Iowa Catholic Conference Newsletter - April 14, 2013

To: Iowa Catholic Conference Legislative Network

Last Monday was an important day for the Catholic Conference as it brought both the appointment of a new archbishop for Dubuque (who serves as the chair of our board) and the passage of one of our main priorities in the Iowa House.

Wichita Bishop Michael Jackels has been appointed by Pope Francis to succeed Archbishop Jerome Hanus of Dubuque. Archbishop-designate Jackels will be installed on May 30.

The Iowa House passed House File 625 by a vote of 96-2 last Monday. We support the bill as it increases school tuition organization tax credits to $12 million, which helps raise scholarship money for low-income nonpublic school students.

HF 625 has gone to the Senate Ways and Means Committee, so it’s time to contact your Senator in support of the bill. Your messages were critical to the bill’s success in the House! Go to for our current action alerts.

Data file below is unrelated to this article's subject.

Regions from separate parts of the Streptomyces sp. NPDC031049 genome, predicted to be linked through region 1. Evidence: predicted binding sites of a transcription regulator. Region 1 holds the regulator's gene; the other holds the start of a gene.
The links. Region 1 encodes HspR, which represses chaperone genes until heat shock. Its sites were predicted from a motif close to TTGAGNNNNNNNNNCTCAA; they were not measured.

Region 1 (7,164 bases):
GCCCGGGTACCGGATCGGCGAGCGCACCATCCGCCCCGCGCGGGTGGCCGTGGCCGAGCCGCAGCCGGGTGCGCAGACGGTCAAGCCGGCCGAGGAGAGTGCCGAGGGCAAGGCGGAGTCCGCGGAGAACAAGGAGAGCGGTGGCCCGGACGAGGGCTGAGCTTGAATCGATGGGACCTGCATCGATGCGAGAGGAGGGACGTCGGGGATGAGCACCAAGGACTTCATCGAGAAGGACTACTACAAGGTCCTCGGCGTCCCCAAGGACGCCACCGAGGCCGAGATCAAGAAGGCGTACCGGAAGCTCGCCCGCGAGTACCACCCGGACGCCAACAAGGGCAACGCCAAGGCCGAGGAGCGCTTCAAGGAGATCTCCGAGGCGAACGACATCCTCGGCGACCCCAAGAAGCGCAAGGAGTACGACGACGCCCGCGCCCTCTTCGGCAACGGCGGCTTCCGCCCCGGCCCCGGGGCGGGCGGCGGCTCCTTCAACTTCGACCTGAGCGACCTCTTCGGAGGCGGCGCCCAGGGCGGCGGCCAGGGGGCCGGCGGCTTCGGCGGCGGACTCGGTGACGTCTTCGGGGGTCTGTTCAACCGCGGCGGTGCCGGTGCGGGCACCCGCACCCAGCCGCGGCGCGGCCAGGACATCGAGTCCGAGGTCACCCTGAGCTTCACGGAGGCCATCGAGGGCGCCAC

The legislature is in the process of deciding how to expand health care coverage for low-income uninsured Iowans. Our Catholic tradition has said that access to decent health care coverage is a basic human right. Unfortunately many people are still going without coverage because of its cost.

Currently Medicaid is only available to very low-income adults with dependents or a disability. The Iowa Senate has passed a proposal to expand Medicaid as envisioned by the Affordable Care Act and cover about 150,000 additional people by covering everyone whose income is less than 138 percent of the federal poverty level (about $15,000 for a single person). The federal government would pay for 100 percent of the cost of this expansion for the first three years. Then the federal match would step down to 90 percent and the state would pay 10 percent. The Catholic Conference supports this proposal.

Last week the House held its first subcommittee meeting to consider the governor’s alternative “Healthy Iowa” proposal. There will be a public hearing at 5:30 p.m. on Tuesday in the House chambers.